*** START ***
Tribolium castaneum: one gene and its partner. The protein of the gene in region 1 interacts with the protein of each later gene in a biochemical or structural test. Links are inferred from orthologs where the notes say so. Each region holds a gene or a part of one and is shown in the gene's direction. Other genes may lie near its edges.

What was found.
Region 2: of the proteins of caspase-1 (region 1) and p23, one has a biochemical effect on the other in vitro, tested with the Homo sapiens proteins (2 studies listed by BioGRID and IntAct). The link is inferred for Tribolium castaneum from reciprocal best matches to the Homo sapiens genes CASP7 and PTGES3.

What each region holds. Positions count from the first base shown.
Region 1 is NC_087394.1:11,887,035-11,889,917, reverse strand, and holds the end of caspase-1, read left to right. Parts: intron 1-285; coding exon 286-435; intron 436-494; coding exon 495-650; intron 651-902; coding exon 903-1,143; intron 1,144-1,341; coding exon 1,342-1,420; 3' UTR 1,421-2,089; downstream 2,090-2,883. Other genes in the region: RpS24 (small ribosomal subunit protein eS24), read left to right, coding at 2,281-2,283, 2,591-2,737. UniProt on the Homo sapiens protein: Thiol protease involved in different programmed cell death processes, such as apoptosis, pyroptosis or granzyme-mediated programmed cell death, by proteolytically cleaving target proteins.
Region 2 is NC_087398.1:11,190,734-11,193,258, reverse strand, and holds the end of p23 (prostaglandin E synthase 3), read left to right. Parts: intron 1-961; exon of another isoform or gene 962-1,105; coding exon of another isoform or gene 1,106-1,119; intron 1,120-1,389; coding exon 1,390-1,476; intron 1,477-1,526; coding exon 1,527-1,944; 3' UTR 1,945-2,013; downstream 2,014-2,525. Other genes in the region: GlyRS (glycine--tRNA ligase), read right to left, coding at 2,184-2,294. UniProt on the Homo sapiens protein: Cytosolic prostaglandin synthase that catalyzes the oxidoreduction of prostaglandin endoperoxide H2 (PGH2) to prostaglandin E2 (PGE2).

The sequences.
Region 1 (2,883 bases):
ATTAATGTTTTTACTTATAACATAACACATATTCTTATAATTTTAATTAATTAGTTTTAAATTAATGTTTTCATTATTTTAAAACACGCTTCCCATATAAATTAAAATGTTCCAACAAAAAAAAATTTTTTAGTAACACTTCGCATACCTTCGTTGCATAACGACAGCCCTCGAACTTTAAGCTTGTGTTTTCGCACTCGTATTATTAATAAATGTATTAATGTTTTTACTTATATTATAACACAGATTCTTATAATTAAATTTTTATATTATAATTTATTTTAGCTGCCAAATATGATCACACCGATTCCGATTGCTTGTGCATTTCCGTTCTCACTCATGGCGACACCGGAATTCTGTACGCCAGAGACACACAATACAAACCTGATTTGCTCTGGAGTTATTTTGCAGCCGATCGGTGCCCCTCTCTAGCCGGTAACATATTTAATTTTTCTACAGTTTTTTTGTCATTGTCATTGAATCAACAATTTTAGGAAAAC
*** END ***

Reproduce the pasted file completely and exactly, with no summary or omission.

Tribolium castaneum: one gene and its partner. The protein of the gene in region 1 interacts with the protein of each later gene in a biochemical or structural test. Links are inferred from orthologs where the notes say so. Each region holds a gene or a part of one and is shown in the gene's direction. Other genes may lie near its edges.

What was found.
Region 2: of the proteins of caspase-1 (region 1) and p23, one has a biochemical effect on the other in vitro, tested with the Homo sapiens proteins (2 studies listed by BioGRID and IntAct). The link is inferred for Tribolium castaneum from reciprocal best matches to the Homo sapiens genes CASP7 and PTGES3.

What each region holds. Positions count from the first base shown.
Region 1 is NC_087394.1:11,887,035-11,889,917, reverse strand, and holds the end of caspase-1, read left to right. Parts: intron 1-285; coding exon 286-435; intron 436-494; coding exon 495-650; intron 651-902; coding exon 903-1,143; intron 1,144-1,341; coding exon 1,342-1,420; 3' UTR 1,421-2,089; downstream 2,090-2,883. Other genes in the region: RpS24 (small ribosomal subunit protein eS24), read left to right, coding at 2,281-2,283, 2,591-2,737. UniProt on the Homo sapiens protein: Thiol protease involved in different programmed cell death processes, such as apoptosis, pyroptosis or granzyme-mediated programmed cell death, by proteolytically cleaving target proteins.
Region 2 is NC_087398.1:11,190,734-11,193,258, reverse strand, and holds the end of p23 (prostaglandin E synthase 3), read left to right. Parts: intron 1-961; exon of another isoform or gene 962-1,105; coding exon of another isoform or gene 1,106-1,119; intron 1,120-1,389; coding exon 1,390-1,476; intron 1,477-1,526; coding exon 1,527-1,944; 3' UTR 1,945-2,013; downstream 2,014-2,525. Other genes in the region: GlyRS (glycine--tRNA ligase), read right to left, coding at 2,184-2,294. UniProt on the Homo sapiens protein: Cytosolic prostaglandin synthase that catalyzes the oxidoreduction of prostaglandin endoperoxide H2 (PGH2) to prostaglandin E2 (PGE2).

The sequences.
Region 1 (2,883 bases):
ATTAATGTTTTTACTTATAACATAACACATATTCTTATAATTTTAATTAATTAGTTTTAAATTAATGTTTTCATTATTTTAAAACACGCTTCCCATATAAATTAAAATGTTCCAACAAAAAAAAATTTTTTAGTAACACTTCGCATACCTTCGTTGCATAACGACAGCCCTCGAACTTTAAGCTTGTGTTTTCGCACTCGTATTATTAATAAATGTATTAATGTTTTTACTTATATTATAACACAGATTCTTATAATTAAATTTTTATATTATAATTTATTTTAGCTGCCAAATATGATCACACCGATTCCGATTGCTTGTGCATTTCCGTTCTCACTCATGGCGACACCGGAATTCTGTACGCCAGAGACACACAATACAAACCTGATTTGCTCTGGAGTTATTTTGCAGCCGATCGGTGCCCCTCTCTAGCCGGTAACATATTTAATTTTTCTACAGTTTTTTTGTCATTGTCATTGAATCAACAATTTTAGGAAAAC